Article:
Thursday, December 13, 2018
In the wake of the horrendous massacre at the Tree of Life Synagogue in Pittsburgh, much has been written about whether President Trump was responsible for the murders, who else might be responsible, is Trump an anti-Semite, how prevalent Jew-hatred is in American society, and what is creating this atmosphere where more blatant expressions of Jew-hatred and even violence are becoming common.
Vandalism to synagogues and other Jewish institutions is making the news. These incidents and other manifestations of anti-Semitism have been going on for years. Now they seem more blatant and frequent and are clearly garnering more attention from the media.
It is likely that but for being turned in by concerned family members, a Jew-hating young man in Washington, D.C. was on the verge of committing another massacre like the one in Pittsburgh.
Just days ago, a Toledo man was arrested for planning a deadly attack on a local synagogue.
In Baltimore a man screaming “Heil Hitler” and “Heil Trump” during the intermission of a performance of Fiddler on the Roof set off an understandable panic as many in the crowd expected bullets to follow. Never mind that it was an impulsive and totally inappropriate outburst borne of frustration with President Trump’s immigration stance. The point is that Jews are seen as such a target in today’s America that the audience thought it meant bullets would fly.
Hate-motivated crimes against Jews have increased substantially, and while Jews represent just 2% of the U.S. population, they are the victims of 60% of religiously motivated hate crimes.
A few commentators have criticized these statistics, saying they create a false impression because they include “non-violent” acts like vandalism. Jews in America should be comforted by that? Swastikas on synagogues, JCC’s, and days schools don’t leave scars? Words like “kike” and “dirty Zionist” scrawled on walls and Internet posts don’t mean people shouldn’t be on guard, that they have no reason to be fearful?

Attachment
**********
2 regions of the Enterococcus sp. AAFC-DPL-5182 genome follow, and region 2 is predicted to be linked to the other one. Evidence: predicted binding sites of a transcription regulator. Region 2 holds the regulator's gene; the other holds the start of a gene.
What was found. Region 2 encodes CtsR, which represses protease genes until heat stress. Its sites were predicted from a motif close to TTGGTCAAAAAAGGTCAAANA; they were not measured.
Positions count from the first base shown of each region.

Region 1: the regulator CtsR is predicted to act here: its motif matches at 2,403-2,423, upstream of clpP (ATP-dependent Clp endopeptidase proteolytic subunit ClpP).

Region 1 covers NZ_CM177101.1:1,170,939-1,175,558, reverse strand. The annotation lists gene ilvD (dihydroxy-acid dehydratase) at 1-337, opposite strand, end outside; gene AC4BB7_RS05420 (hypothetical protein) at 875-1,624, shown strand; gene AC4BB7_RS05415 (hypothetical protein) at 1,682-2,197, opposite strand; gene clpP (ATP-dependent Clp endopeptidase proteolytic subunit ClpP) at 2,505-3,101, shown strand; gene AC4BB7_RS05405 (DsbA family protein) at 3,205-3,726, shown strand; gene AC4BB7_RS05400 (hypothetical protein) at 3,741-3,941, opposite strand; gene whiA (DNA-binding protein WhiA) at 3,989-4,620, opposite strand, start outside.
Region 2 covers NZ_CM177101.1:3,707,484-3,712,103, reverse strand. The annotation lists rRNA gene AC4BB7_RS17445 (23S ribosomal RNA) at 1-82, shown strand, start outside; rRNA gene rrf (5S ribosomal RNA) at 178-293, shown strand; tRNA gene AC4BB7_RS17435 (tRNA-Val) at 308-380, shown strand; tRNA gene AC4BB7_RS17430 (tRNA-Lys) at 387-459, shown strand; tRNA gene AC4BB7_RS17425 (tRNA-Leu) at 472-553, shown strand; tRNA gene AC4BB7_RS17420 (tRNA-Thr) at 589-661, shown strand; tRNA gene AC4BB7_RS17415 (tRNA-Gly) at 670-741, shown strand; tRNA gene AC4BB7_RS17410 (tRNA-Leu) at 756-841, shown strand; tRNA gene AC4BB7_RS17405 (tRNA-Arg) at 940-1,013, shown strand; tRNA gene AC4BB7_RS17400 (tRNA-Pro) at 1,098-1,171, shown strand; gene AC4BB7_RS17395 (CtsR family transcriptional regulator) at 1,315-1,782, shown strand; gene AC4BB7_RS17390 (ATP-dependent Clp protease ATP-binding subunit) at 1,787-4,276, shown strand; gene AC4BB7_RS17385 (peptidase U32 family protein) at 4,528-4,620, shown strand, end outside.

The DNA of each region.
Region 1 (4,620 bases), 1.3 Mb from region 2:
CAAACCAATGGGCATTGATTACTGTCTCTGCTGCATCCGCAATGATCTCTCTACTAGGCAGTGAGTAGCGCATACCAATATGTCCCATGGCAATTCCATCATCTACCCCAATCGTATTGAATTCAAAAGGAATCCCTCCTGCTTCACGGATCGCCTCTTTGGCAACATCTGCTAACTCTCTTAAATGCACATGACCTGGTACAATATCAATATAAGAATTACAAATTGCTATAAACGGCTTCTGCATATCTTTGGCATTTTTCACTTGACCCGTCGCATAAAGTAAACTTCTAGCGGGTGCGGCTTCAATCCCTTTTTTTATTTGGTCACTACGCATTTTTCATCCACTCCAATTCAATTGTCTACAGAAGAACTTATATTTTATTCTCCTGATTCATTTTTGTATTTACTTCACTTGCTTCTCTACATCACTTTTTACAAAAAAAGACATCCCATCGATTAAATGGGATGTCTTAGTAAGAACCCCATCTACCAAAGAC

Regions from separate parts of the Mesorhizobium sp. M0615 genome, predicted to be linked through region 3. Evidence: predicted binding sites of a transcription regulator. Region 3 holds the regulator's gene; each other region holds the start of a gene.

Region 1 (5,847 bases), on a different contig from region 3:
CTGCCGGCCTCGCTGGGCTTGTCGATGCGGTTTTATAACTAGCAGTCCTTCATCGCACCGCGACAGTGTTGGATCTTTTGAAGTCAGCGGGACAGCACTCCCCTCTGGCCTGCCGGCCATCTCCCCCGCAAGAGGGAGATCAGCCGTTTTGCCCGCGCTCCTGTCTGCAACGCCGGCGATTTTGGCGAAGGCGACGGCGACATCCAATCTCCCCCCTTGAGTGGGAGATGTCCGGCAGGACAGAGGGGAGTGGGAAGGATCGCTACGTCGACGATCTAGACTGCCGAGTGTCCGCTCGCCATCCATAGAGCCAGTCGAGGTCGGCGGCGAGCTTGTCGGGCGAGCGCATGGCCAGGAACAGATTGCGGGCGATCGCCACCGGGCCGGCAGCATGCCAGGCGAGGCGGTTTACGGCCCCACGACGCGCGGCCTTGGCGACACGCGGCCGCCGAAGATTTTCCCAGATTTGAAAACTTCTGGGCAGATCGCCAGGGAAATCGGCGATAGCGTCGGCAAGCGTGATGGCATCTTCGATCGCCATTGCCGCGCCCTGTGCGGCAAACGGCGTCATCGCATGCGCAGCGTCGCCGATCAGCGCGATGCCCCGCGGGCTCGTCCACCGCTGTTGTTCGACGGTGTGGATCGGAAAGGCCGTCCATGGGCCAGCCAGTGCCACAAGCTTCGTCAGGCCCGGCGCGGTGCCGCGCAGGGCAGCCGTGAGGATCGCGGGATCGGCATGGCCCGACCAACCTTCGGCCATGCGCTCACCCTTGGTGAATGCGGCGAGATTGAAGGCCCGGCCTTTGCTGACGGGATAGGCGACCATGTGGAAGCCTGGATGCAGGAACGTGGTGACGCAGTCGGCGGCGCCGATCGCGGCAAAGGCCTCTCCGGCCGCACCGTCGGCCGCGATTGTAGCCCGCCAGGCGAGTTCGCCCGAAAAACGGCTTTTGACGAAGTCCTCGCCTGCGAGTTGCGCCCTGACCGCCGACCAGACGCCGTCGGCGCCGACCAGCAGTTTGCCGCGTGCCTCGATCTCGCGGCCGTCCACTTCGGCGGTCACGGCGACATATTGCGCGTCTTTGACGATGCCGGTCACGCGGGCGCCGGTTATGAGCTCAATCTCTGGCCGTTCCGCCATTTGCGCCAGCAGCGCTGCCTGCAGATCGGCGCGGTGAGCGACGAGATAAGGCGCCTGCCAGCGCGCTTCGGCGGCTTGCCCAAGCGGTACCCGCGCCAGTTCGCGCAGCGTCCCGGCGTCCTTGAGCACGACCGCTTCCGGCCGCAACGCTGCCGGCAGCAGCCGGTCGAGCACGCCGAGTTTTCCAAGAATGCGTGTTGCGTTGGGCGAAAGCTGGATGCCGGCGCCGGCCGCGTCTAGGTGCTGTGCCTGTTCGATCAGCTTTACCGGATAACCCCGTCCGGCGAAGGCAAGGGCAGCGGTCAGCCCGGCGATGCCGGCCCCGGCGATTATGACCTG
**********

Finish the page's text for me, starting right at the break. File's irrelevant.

A columnist for the Forward asked Young American Jews whether America is still safe for Jews. There were a mix of answers, some pessimistic, some hopeful. But just the fact that the question was asked and serious, diverse answers ensued tells one a lot about the mental state of American Jews when it comes to Jew-hatred. Most American Jews would have thought the question ludicrous just five or 10 years ago.
The actual Nazi or KKK members in the U.S. is a minuscule percentage of the population. Those that go out and march and scream also represent a very low percentage of the population. But a recent reputable poll found that 9% of Americans think that it is legitimate to hold neo-Nazi views. That's about 22 million people. When you add in the five or 10 or 15 million more who feel that way but are too smart or too embarrassed to admit it, that is a whole bunch of Americans, and that is frightening.
Ultimately, the man who pulled the trigger is responsible for the horrible deaths in Pittsburgh. And, ultimately, the person who spray paints graffiti on a synagogue, or a person who sends bigoted vitriol through cyberspace, is responsible for his or her actions. But, for the atmosphere in the U.S. that has given rise to public expressions of Jew-hatred and gives license to those who are tempted to use violence, for that there is plenty of blame to go around, and it is not exclusive to one side of the political spectrum.